737 Autopilot, Courtesy Of An Arduino


To start this off, no, we’re not looking at a piece of actual flight hardware. This is [Andrea Giudici]’s project to tie real-world hardware into Flight Simulator X. It’s an autopilot for simulated aircraft, so those of you looking at flying a 737 sometime in the near future need not worry about computers flying your plane. Airbus passengers, though…

[Andrea] didn’t want to dig around with the clunky point-and-click interface in FSX, so he created a virtual autopilot with a 2×16 LCD display and an Arduino to interact and set the most common autopilot settings such as altitude, speed, heading, and engagement. The physical interface is just three tact switches and a pot, while the interface to FSX is a custom driver that turns the USB out of the Arduino into actual flight commands.

It’s not a 737 cockpit in a garage, but it’s still a wonderful alternative to poking around in a completely computer-bound interface.

Video of the ‘duino in action after the break.


26 thoughts on “737 Autopilot, Courtesy Of An Arduino

  1. Actually both Airbus and Boeing aircraft are fully capable of flying themselves from takeoff to landing. I saw a video of a crash – the it was a Boeing 757. The pilot decided to switch off auto-pilot at the very last moment which caused the accident.

    So in essence what this means is that the pilots have been keeping the secret for a very long time.

    1. If you’re claiming that Airbus and Boeing airliners can takeoff on autopilot, I’ll agree that it is a very well kept secret.

      Even from the pilots who fly them and the engineers who designed them.

      1. With the Lockheed TriStar, only manual thrust can be set for takeoff, however once airbourne, if FMS equipment is fitted (-200’s and -500’s) thrust management can be engaged (no altitude limitation) for the climb thrust desired. Once the V/S in the climb decreases to <500 ft/min, the next higher climb thrust setting is automatically selected, depending on aircraft weight.
        Also, with the TriStar, the autopilot can be engaged on the ground, just before takeoff, in CWS. Once airbourne, command can be selected, with no altitude limitation.

        Very advanced, for its day… But still not a Boeing or Airbus

        1. It doesn’t firewall it, it sets computed takeoff thrust for takeoff, or a sweated amount of thrust for a go around. It also sets the Flight Control Computers to specific modes for each of those cases, which guides your flight director among other things. You should always hit TOGA on takeoff even when you are using manual thrust, then the flight director will show proper climb angle to maintain speed.

          -Actual 737 pilot.

      1. I use the AP to line up, but once its trimmed for proper glide, I disengage AP. Autoland I have tried like twice, and both times it ended up short of the runway. Not quite sure if it’s the sim, the aircraft model, or what.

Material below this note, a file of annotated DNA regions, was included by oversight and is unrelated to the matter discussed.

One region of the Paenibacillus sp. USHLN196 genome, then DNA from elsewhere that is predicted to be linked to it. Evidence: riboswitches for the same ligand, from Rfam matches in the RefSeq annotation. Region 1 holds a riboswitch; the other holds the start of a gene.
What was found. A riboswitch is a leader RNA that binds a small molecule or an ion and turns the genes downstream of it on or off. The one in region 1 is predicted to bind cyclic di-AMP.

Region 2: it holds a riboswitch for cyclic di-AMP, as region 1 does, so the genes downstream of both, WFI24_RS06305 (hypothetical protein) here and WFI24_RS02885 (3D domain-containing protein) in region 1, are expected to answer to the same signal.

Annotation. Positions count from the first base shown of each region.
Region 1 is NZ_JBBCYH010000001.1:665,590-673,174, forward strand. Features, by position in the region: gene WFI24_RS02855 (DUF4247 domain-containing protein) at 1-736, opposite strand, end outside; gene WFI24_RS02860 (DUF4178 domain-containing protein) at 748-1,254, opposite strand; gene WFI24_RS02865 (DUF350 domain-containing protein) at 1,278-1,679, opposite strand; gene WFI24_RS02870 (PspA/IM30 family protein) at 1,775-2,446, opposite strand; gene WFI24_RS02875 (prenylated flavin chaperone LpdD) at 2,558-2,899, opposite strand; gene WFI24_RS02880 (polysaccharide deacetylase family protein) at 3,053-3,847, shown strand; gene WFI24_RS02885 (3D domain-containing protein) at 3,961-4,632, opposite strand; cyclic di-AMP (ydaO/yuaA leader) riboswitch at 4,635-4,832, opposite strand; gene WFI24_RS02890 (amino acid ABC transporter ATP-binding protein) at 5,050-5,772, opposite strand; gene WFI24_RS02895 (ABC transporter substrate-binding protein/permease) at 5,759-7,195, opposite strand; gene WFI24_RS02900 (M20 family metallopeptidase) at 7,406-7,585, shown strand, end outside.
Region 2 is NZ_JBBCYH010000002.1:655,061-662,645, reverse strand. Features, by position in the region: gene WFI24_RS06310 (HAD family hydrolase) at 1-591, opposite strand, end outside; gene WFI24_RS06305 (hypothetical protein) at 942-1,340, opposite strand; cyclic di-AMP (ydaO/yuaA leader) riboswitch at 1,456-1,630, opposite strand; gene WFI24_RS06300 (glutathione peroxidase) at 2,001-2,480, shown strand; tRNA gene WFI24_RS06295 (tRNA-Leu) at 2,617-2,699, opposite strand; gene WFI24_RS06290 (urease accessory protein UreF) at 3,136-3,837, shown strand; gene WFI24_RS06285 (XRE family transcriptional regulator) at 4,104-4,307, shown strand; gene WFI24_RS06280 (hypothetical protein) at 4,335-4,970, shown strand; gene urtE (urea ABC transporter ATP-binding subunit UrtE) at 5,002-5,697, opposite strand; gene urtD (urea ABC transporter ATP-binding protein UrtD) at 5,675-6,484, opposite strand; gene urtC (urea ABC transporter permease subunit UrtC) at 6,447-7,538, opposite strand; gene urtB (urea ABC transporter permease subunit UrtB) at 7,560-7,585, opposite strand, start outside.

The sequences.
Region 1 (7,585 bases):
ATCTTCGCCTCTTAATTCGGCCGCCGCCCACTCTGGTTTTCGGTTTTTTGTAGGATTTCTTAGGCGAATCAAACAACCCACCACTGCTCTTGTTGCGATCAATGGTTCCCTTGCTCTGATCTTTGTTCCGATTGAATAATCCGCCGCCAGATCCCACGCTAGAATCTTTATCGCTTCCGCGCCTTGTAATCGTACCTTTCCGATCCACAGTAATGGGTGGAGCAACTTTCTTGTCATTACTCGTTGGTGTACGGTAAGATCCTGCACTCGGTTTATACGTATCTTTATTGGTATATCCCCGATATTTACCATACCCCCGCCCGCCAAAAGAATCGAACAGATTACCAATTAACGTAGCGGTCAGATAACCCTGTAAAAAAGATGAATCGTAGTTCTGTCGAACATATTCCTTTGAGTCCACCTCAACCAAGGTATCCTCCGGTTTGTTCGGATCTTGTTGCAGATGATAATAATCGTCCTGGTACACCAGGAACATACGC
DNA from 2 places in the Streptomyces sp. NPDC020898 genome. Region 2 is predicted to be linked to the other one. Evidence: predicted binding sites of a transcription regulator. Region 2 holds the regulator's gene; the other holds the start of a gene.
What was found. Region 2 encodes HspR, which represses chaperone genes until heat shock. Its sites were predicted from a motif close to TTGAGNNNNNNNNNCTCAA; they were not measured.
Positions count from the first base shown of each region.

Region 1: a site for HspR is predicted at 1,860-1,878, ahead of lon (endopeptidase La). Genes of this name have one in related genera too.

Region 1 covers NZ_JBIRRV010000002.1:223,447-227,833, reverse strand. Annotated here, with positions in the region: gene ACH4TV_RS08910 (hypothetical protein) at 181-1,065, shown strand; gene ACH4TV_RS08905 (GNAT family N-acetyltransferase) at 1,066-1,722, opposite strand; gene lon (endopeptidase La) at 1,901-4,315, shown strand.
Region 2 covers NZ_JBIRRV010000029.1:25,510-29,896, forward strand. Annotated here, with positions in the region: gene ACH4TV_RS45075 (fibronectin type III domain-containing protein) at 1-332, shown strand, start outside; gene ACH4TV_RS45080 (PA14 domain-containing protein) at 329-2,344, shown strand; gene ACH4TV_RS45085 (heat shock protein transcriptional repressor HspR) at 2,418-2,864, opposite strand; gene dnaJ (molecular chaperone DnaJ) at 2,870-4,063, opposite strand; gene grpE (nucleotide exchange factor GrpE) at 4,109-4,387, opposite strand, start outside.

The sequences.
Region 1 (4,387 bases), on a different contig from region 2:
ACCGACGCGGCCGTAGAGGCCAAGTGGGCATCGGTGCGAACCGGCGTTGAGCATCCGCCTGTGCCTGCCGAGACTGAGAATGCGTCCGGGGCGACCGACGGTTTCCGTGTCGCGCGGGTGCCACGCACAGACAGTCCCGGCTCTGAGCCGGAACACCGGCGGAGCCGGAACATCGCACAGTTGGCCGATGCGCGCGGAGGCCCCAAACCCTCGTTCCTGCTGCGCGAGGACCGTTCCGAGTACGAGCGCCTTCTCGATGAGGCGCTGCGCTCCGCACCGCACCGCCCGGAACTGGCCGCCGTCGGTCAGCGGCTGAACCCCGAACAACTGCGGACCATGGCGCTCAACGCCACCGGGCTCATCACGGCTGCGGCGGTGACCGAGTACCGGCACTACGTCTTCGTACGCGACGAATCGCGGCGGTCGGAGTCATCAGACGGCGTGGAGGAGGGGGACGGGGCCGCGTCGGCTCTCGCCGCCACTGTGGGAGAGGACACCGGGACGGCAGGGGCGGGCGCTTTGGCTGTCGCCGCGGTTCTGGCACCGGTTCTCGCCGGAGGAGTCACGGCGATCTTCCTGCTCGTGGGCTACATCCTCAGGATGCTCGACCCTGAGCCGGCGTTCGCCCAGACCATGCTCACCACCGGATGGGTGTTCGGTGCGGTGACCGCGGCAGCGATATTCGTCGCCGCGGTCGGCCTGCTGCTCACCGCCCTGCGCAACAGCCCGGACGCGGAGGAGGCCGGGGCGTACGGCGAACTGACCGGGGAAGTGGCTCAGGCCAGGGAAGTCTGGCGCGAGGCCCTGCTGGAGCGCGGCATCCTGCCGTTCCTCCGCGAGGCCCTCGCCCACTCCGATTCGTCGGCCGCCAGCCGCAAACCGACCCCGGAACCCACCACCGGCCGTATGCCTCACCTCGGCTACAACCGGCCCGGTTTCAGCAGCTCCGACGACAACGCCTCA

2. Speaking personally, I’d like more really cool hacks like this one and less cheap jibes about a Boeing competitor. I don’t care if I’m in a minority on this site, a cheap jibe is a cheap jibe.

  3. yup I agree completely with Just so
    Airbus aircraft are just as pilot controllable as any Boeing. This “oh God, a computer is flying my plane” thing is simple scare tactics for retards. This is hack a day – statistically there should be less retards here than the average for your country so WTF ??

      1. Yes, I know it’s a joke, and I felt bad about criticising – but it’s an annoying joke. The enormous amount of top level engineering that goes into both Boeing and Airbus planes deserves better treatment.
        Loved the article though.

  4. This isn’t an autopilot, it’s a control panel that happens to change autopilot parameters.

    The Arduino does not control the plane, it merely changes the settings of FSX’s built-in autopilot system.

    That said, it’s still a nice project.

  5. Dammit, Hackaday. This isn’t an autopilot, it’s the control panel for one. I’m an aerospace engineer with some background in controls, and I got all excited that someone had maybe made another home autopilot, perhaps better than Ardupilot, that they just hadn’t hooked into sensors and actuators (instead testing it out with a flight sim).

    You guys know better than this.

    1. Addendum: I’d like to agree with Pfeil, who posted without me seeing it, that this is COOL. I like seeing these on Hackaday. I just don’t like them being misidentified. (also re-reading my comment I’m kind of an asshole.)

  6. I’m sorry do Boeing not use fly by wire or autopilot? Just because they use a traditional yoke and artificially add feedback doesn’t mean there’s not a computer sitting between the pilot and the actuators. As most crashes are caused by pilot error I’d probably rather have the computer flying me.

  7. I would really love it if they included more about how the driver was made to interface with FSX… I for one have almost no idea how to do this, and I’m sure many people would be in the same boat

  8. .. until the Arduino rips a small hole in the Autopilot’s plastic and the air starts coming out, and the stewardess has to come in and undo his belt and re-inflate him.

  9. autopilot can connect to FSX-FS2004 simply, go looking jimsz.nl page and how made many different connection to flight sim. simple. and good, i made radio stack now whit arduino and come REALISTIC no face radio.can connect all switches and potentiometer ,LCD, 7-segments, and drive wheels what need REAL cocpit/car/or other

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